Three extracts from different versions of the Sundjata epic, which is as yet the best known and most widely admired of African epics.
Sundjata is a historical figure (he died in 1255), and the Sundjata legend comes down to us from a period of turmoil in West African history when the ancient empire of Ghana was in decline. The Ghana empire (the name of which was resurrected by the modern state of Ghana at Independence, though in a different place) had existed from the eighth to the twelfth centuries, covering an area which incorporated parts of the present day Mali, Mauretania, Chad and Senegal.
After it had happened
That Sundjata’s mother had become pregnant,
When she had been pregnant for one year,
Susu Sumanguru Baamangana’s diviners by stones said to him,
‘The child who will destroy your kingship
Has been conceived within Manding.’ (1)
Sumanguru gathered together all the women of the town of Manding
And for seven years
He kept them within a walled town.
A man and a woman did not lie on the same bed,
A man and a woman did not come near each other.
As for those women who did become pregnant,
If they gave birth to a child and that child was a male,
Its throat was cut — for seven years.
When it became known that Sundjata had been conceived,
The griots composed this song:
Ah, it is of Jata that I speak, great stock,
Simbong, it is of Jata that I speak, (2)
Great stock destined for high office.
In those seven years,
Any woman who became pregnant in Manding
Was taken inside that walled town,
And this went on for fourteen years:
For fourteen years
Sundjata’s mother was pregnant with him,
But the diviners by stones foretold it;
They told Susu Sumanguru Baamangana,
‘The child who will destroy your kingship
Has already been conceived.’
Susu Sumanguru Baamangana went to the leader of the Siises, (3)
And sent him into retreat for forty days.
The child who was to destroy the kingship — Had he been born yet?
Or had he not?
Was he in Manding?
These were the questions he must answer.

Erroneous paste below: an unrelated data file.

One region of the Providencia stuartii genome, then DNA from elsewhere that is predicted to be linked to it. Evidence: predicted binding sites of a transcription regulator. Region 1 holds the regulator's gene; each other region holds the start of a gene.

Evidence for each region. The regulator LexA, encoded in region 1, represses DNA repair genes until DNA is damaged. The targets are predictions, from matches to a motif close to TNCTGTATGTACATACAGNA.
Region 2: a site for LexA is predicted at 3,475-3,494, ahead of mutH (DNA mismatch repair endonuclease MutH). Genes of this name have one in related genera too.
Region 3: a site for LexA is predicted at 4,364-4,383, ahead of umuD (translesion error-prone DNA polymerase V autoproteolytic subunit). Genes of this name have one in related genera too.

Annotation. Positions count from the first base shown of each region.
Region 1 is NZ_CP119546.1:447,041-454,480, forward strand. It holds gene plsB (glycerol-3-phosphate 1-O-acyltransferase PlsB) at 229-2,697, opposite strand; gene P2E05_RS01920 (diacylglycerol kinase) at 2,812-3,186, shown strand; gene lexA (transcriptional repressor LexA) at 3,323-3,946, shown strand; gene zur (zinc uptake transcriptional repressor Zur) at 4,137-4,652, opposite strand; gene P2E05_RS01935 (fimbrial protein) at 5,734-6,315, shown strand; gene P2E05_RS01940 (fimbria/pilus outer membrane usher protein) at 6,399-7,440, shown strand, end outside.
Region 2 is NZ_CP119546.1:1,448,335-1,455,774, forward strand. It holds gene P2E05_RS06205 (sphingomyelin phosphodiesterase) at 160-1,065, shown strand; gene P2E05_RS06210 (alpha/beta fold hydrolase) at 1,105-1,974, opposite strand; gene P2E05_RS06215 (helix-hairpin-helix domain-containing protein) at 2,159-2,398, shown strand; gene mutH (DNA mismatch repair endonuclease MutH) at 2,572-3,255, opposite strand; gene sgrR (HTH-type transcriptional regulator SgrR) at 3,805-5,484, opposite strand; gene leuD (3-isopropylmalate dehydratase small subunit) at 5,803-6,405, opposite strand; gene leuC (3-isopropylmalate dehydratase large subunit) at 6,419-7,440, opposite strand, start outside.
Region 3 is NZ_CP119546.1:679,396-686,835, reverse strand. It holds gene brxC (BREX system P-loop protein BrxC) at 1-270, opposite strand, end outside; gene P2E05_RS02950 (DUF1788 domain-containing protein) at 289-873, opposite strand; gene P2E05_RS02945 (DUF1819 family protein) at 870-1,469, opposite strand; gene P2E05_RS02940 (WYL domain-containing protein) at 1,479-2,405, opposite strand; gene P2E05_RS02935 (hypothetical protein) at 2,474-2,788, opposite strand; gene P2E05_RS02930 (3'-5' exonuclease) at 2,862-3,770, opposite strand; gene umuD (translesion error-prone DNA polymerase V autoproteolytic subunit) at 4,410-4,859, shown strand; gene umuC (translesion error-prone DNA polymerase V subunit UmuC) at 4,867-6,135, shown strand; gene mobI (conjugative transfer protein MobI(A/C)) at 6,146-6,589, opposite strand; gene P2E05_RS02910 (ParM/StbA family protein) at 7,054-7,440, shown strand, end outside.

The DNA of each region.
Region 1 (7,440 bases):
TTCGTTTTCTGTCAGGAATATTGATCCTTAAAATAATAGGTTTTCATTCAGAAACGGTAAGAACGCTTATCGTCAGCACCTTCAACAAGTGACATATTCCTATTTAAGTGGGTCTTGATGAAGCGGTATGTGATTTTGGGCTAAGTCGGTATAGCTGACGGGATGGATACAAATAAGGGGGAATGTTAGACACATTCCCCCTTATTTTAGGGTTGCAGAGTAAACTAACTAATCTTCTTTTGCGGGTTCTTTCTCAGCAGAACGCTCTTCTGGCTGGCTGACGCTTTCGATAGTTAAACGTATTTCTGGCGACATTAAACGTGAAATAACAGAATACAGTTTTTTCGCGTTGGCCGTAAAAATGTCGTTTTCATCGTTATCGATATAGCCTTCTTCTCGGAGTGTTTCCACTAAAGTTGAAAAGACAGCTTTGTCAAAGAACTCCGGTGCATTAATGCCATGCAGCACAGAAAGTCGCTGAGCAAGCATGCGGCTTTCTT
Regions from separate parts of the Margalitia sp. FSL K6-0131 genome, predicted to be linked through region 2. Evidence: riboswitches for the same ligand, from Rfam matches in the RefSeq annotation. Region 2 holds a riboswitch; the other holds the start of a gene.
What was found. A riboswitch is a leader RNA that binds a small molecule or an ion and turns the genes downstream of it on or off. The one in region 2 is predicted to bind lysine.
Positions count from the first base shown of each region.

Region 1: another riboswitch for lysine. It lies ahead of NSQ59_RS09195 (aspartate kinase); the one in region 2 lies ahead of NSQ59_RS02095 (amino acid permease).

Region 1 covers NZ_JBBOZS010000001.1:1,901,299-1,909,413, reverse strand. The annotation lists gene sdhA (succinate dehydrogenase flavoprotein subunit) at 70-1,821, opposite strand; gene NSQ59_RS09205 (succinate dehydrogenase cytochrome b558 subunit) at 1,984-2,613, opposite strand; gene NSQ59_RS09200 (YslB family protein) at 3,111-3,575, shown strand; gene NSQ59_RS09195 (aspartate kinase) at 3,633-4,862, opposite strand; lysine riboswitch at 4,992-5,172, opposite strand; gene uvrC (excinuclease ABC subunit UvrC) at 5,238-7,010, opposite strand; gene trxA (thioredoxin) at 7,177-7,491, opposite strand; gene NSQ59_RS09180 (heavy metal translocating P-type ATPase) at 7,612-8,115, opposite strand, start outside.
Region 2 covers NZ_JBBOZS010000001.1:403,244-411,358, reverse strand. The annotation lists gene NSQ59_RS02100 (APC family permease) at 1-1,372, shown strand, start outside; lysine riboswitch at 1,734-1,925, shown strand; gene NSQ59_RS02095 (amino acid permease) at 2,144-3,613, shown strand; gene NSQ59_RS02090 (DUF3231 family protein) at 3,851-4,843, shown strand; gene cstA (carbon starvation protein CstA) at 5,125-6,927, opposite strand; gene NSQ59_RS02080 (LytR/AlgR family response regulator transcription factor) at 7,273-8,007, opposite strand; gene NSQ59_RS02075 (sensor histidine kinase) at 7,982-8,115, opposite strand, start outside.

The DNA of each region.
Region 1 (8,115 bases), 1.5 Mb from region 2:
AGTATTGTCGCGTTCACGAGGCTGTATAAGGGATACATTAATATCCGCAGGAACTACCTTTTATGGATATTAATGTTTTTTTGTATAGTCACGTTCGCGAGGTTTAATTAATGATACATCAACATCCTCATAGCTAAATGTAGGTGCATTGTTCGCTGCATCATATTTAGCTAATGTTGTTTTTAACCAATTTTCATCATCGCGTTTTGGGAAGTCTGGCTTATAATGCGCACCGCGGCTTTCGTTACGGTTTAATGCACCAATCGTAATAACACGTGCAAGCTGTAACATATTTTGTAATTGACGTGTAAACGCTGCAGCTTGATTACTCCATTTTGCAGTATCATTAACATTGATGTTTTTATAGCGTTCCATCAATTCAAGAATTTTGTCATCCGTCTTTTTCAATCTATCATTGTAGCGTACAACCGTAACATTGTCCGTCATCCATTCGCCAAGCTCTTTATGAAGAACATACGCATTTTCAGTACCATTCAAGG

He must devise some strategy
So that he can work magic against the child and so be able to kill him.
The leader of the Siises went into retreat;
He came out
And he found Susu Sumanguru Baamangana — (4)
Cut and Sirimang,
It is forging and the left hand,
Senegalese coucal and swallow,
Cut iron with iron,
What gives iron its excellence,
Big kuku tree and big silk‐cotton tree,
Fari and Kaunji —
He was sitting.
He told Sumanguru, ‘I went into retreat
For forty days;
I saw the seven layers of the sky,
Right to where they finish;
I saw the seven layers of the earth,
Right to where they finish;
I saw a black thing in a pond;
By the grave of God,
The creature which comes and gives me information in the night
Came and stood beside me and said,
“Allahu ahary rajakufa mang kaana kaafa,
Ming muusi, janafang kumjai kuna”. (5)
God declares that by his grace,
Whomsoever he has created king,
He has made in his own likeness
And nothing will be able to injure that person.
Those things which you must enjoy,
Enjoy them now before this child is born,
For after he is born
You will be powerless against him.’
Before dawn broke, Sukulung Konte died. (6)
Sundjata said that he would bury Sukulung Konte.
Faring Burema Tunkara told him, (7)
‘You will not bury her until you have bought the burial plot.’
Sundjata asked him, ‘How am I to buy it?’
He said, ’You must fit ear‐rings together,
And lay one upon her forehead,
And lay one upon her big toe,
And then measure the length on the ground;
However long the chain is, that is what you must dig,
And you will bury your mother there.’
When he had done said, he put the gold ear‐rings together,
And he laid one upon his mother’s forehead,
And he laid another upon her big toe,
And he measured it upon the ground.
The gravediggers were about to go,
But he said to them, ‘Wait!’
He took the gold and laid it on a new winnowing tray,
And he laid a broken pot on it,
He laid a bush fowl’s egg on it,
He laid some old thatching grass on it,
And then he gave it to Faring Burema Tunkara.
When it had been given to Faring Burema Tunkara,
One of the latter’s men was there who was called Makhang Know‐All,
And he declared, ‘I know what this means.’
Makhang Say‐All was there;
Makhang Say‐All declared, ‘But I will say it.’
Faring Burema Tunkara ordered him, ‘Say it!’
He said, ‘What Sundjata has said here
Is that a day will come
When he will smash this town of yours just like this broken pot;
A day will come
When old thatch will not be seen in this town of yours
Because he will burn it all;
A day will come
When bush fowls will lay their eggs on the site of your deserted town:
He says, here is your gold.’